Practitioners aren't "brushing aside" the theory. Rather, VC dimension simply doesn't seem to be super-relevant to practice. It is too limited.

It's still an open question to understand why techniques like deep learning work so well. VC dimension was an early attempt to understand machine learning -- a powerful, beautiful, valiant attempt, one that may still be of some interest -- but ultimately one that doesn't seem to give us the whole picture, perhaps partly because it does not account for things like regularization and our priors on the model.

• To add on to that, the optimization in practice can select a model with lower VC dimension. While the model can scale to high VC dimensions, by choosing simpler models, we're often giving preference to those which generalize better - for example, VC-dimension bounds for SVM scale inversely with the size of the (error-free) margin. – MotiNK May 15 '17 at 7:26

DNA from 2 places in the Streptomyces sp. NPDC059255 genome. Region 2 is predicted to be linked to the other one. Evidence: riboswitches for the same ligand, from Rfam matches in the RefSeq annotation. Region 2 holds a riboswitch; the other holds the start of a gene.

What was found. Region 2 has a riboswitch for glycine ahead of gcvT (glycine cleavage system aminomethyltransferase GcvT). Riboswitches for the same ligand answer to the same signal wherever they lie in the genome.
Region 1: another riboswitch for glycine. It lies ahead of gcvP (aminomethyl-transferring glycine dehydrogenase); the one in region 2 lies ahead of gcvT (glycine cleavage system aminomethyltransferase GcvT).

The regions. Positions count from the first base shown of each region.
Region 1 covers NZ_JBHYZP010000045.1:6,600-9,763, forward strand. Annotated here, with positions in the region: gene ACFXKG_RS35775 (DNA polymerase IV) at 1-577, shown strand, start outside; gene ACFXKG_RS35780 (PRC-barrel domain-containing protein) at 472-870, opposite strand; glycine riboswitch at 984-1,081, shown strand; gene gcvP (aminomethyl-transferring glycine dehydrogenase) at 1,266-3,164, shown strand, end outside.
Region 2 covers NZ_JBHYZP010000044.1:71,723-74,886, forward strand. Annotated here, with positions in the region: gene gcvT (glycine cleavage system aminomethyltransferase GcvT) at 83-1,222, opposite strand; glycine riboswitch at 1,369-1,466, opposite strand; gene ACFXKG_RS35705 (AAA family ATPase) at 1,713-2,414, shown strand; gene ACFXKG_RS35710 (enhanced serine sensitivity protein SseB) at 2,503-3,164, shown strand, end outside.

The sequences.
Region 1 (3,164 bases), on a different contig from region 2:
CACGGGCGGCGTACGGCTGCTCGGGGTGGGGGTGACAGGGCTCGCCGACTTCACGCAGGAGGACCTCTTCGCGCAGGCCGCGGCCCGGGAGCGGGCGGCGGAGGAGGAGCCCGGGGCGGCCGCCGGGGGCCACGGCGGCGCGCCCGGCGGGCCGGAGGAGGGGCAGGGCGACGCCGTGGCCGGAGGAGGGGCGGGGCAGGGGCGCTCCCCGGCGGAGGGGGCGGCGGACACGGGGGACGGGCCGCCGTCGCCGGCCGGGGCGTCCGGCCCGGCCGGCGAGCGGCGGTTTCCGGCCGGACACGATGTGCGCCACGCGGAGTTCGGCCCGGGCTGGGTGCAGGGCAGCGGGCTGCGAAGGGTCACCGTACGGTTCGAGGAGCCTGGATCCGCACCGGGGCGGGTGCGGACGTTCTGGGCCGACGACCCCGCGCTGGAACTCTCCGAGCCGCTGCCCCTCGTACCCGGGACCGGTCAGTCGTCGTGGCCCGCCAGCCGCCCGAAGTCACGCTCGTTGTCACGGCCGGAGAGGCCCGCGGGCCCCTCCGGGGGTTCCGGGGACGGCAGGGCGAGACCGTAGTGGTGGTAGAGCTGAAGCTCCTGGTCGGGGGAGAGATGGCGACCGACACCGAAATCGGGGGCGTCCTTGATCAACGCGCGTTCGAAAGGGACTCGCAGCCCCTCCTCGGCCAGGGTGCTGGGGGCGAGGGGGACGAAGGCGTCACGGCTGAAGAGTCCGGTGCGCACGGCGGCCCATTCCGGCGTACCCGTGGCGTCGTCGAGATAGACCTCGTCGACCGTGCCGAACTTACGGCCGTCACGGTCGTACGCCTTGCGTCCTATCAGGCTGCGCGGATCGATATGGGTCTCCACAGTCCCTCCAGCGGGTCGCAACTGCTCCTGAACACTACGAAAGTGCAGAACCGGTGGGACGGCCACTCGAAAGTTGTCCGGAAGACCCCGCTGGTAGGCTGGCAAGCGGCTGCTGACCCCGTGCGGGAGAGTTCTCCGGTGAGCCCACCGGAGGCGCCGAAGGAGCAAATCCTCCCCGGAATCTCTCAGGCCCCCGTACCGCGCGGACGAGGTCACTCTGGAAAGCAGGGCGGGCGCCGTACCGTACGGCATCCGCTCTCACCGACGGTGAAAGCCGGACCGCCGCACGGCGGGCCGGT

• The notion of regularization is captured by VC theory, as a simpler hypothesis class may have lower VC dimension. – Ariel May 15 '17 at 8:42
• @Ariel, I don't see how; can you elaborate? The class of all models might have large VC dimension; but regularization makes some models are more favored over others. I.e., VC dimension calculates the dimension of the set of all models with a non-zero prior probability. With regularization, the prior of some models can be much higher than others. So, if we considered only the set of models with a large prior prob., the VC dimension might be small, but if we consider all models, VC dimension is large. Regularization preferentially picks the former, but falls back to the latter if needed. – D.W. May 15 '17 at 16:19
• Given a sequence of classes $\mathcal{H}_1\subseteq\mathcal{H}_2\subseteq...$ where the VC dimension of $\mathcal{H}_i$ is $i$, set your priors, the probabilities of finding a consistent hypothesis from $\mathcal{H}_k$, to be $p_k$ (you can choose the sequence $p_k$ anyway you like as long as it sums to one). You can now bound the generalization error of a learning algorithm for $\bigcup\limits_i \mathcal{H}_i$ in terms of the priors. This bound is distribution free but of course depends on the target concept. – Ariel May 15 '17 at 16:37
• This is described in theorem 2.1 of this paper ieeexplore.ieee.org/stamp/stamp.jsp?arnumber=705570, "Structural Risk Minimization Over Data-Dependent Hierarchies", by John Shawe-Taylor et al. – Ariel May 15 '17 at 16:38